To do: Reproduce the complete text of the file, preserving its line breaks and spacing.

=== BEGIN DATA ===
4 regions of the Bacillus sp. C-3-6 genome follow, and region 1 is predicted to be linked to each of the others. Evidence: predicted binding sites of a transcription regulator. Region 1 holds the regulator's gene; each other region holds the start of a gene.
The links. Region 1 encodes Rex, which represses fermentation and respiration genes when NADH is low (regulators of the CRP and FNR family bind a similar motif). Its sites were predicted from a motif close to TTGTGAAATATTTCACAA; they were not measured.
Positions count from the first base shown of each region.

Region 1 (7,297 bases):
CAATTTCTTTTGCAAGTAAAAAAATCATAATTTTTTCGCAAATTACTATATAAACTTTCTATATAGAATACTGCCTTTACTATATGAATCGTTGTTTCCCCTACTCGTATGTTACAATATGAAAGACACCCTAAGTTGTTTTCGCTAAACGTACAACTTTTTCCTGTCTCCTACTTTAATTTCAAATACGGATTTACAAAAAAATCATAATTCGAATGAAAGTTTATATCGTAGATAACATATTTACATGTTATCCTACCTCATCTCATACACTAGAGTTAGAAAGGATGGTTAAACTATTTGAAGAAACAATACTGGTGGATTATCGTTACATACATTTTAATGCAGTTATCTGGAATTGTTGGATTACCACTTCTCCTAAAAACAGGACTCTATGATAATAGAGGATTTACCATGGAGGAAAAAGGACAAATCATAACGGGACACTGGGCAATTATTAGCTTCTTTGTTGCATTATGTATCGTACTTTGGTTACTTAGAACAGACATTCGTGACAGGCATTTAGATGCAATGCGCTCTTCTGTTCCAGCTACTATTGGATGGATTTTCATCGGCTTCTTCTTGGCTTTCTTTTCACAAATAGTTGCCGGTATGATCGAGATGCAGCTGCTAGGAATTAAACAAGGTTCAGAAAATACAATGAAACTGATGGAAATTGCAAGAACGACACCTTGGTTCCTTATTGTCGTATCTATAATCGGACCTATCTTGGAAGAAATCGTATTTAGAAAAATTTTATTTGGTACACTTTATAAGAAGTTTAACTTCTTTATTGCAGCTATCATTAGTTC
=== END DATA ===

4 regions of the Bacillus sp. C-3-6 genome follow, and region 1 is predicted to be linked to each of the others. Evidence: predicted binding sites of a transcription regulator. Region 1 holds the regulator's gene; each other region holds the start of a gene.
The links. Region 1 encodes Rex, which represses fermentation and respiration genes when NADH is low (regulators of the CRP and FNR family bind a similar motif). Its sites were predicted from a motif close to TTGTGAAATATTTCACAA; they were not measured.
Positions count from the first base shown of each region.

Region 1 (7,297 bases):
CAATTTCTTTTGCAAGTAAAAAAATCATAATTTTTTCGCAAATTACTATATAAACTTTCTATATAGAATACTGCCTTTACTATATGAATCGTTGTTTCCCCTACTCGTATGTTACAATATGAAAGACACCCTAAGTTGTTTTCGCTAAACGTACAACTTTTTCCTGTCTCCTACTTTAATTTCAAATACGGATTTACAAAAAAATCATAATTCGAATGAAAGTTTATATCGTAGATAACATATTTACATGTTATCCTACCTCATCTCATACACTAGAGTTAGAAAGGATGGTTAAACTATTTGAAGAAACAATACTGGTGGATTATCGTTACATACATTTTAATGCAGTTATCTGGAATTGTTGGATTACCACTTCTCCTAAAAACAGGACTCTATGATAATAGAGGATTTACCATGGAGGAAAAAGGACAAATCATAACGGGACACTGGGCAATTATTAGCTTCTTTGTTGCATTATGTATCGTACTTTGGTTACTTAGAACAGACATTCGTGACAGGCATTTAGATGCAATGCGCTCTTCTGTTCCAGCTACTATTGGATGGATTTTCATCGGCTTCTTCTTGGCTTTCTTTTCACAAATAGTTGCCGGTATGATCGAGATGCAGCTGCTAGGAATTAAACAAGGTTCAGAAAATACAATGAAACTGATGGAAATTGCAAGAACGACACCTTGGTTCCTTATTGTCGTATCTATAATCGGACCTATCTTGGAAGAAATCGTATTTAGAAAAATTTTATTTGGTACACTTTATAAGAAGTTTAACTTCTTTATTGCAGCTATCATTAGTTC